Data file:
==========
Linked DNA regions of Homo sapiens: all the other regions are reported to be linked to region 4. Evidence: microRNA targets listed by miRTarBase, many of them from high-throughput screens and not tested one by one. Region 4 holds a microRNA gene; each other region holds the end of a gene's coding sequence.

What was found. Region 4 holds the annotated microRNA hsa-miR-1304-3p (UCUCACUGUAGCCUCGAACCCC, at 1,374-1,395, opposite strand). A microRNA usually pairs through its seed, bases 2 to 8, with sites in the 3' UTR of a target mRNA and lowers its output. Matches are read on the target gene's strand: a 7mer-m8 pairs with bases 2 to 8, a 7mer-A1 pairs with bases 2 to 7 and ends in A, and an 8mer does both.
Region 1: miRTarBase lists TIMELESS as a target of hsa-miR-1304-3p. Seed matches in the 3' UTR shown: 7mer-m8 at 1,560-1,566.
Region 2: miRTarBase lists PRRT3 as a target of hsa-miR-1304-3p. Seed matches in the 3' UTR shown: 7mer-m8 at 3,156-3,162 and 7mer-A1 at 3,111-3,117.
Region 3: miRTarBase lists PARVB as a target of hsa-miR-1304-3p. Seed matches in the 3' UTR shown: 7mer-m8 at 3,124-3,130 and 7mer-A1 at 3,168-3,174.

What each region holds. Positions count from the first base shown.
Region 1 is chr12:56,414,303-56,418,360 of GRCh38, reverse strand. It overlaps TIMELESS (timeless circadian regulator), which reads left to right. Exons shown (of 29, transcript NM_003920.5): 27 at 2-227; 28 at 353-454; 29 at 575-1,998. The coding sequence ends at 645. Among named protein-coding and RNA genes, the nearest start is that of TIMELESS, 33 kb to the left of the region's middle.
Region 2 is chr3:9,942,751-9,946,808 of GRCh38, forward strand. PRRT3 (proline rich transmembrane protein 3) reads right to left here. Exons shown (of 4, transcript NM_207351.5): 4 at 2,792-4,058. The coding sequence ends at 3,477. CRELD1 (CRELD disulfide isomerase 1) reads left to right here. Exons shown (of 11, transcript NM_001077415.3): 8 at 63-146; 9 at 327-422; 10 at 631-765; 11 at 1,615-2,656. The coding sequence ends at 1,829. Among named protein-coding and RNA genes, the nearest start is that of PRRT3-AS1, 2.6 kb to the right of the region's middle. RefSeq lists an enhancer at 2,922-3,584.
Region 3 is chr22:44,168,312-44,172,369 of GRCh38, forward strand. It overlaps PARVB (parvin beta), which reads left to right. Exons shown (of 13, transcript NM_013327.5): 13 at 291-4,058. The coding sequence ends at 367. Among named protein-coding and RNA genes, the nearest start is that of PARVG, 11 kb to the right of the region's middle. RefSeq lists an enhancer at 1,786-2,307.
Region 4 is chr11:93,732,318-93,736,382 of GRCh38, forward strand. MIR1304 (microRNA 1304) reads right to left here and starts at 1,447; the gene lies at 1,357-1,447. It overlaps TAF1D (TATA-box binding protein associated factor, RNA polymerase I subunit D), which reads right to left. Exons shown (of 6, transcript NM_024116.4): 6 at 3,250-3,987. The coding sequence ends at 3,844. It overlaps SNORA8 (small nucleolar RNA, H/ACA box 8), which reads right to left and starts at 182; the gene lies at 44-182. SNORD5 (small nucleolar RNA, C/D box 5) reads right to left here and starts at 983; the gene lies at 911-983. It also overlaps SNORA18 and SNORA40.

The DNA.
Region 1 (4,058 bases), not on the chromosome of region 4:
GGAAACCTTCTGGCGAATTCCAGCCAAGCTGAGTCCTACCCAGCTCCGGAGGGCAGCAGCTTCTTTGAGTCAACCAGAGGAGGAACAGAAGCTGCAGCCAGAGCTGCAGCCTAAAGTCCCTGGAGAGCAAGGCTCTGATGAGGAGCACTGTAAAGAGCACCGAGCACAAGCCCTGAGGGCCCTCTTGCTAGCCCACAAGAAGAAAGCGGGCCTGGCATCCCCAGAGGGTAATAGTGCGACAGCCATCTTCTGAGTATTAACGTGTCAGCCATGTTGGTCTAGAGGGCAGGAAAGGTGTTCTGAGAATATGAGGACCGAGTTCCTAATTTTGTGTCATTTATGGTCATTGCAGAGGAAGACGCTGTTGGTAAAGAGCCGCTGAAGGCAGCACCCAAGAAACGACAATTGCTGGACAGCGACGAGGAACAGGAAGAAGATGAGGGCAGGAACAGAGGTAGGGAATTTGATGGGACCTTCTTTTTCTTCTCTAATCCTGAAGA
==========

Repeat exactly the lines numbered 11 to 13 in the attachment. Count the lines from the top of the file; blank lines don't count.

The DNA.
Region 1 (4,058 bases), not on the chromosome of region 4:
GGAAACCTTCTGGCGAATTCCAGCCAAGCTGAGTCCTACCCAGCTCCGGAGGGCAGCAGCTTCTTTGAGTCAACCAGAGGAGGAACAGAAGCTGCAGCCAGAGCTGCAGCCTAAAGTCCCTGGAGAGCAAGGCTCTGATGAGGAGCACTGTAAAGAGCACCGAGCACAAGCCCTGAGGGCCCTCTTGCTAGCCCACAAGAAGAAAGCGGGCCTGGCATCCCCAGAGGGTAATAGTGCGACAGCCATCTTCTGAGTATTAACGTGTCAGCCATGTTGGTCTAGAGGGCAGGAAAGGTGTTCTGAGAATATGAGGACCGAGTTCCTAATTTTGTGTCATTTATGGTCATTGCAGAGGAAGACGCTGTTGGTAAAGAGCCGCTGAAGGCAGCACCCAAGAAACGACAATTGCTGGACAGCGACGAGGAACAGGAAGAAGATGAGGGCAGGAACAGAGGTAGGGAATTTGATGGGACCTTCTTTTTCTTCTCTAATCCTGAAGA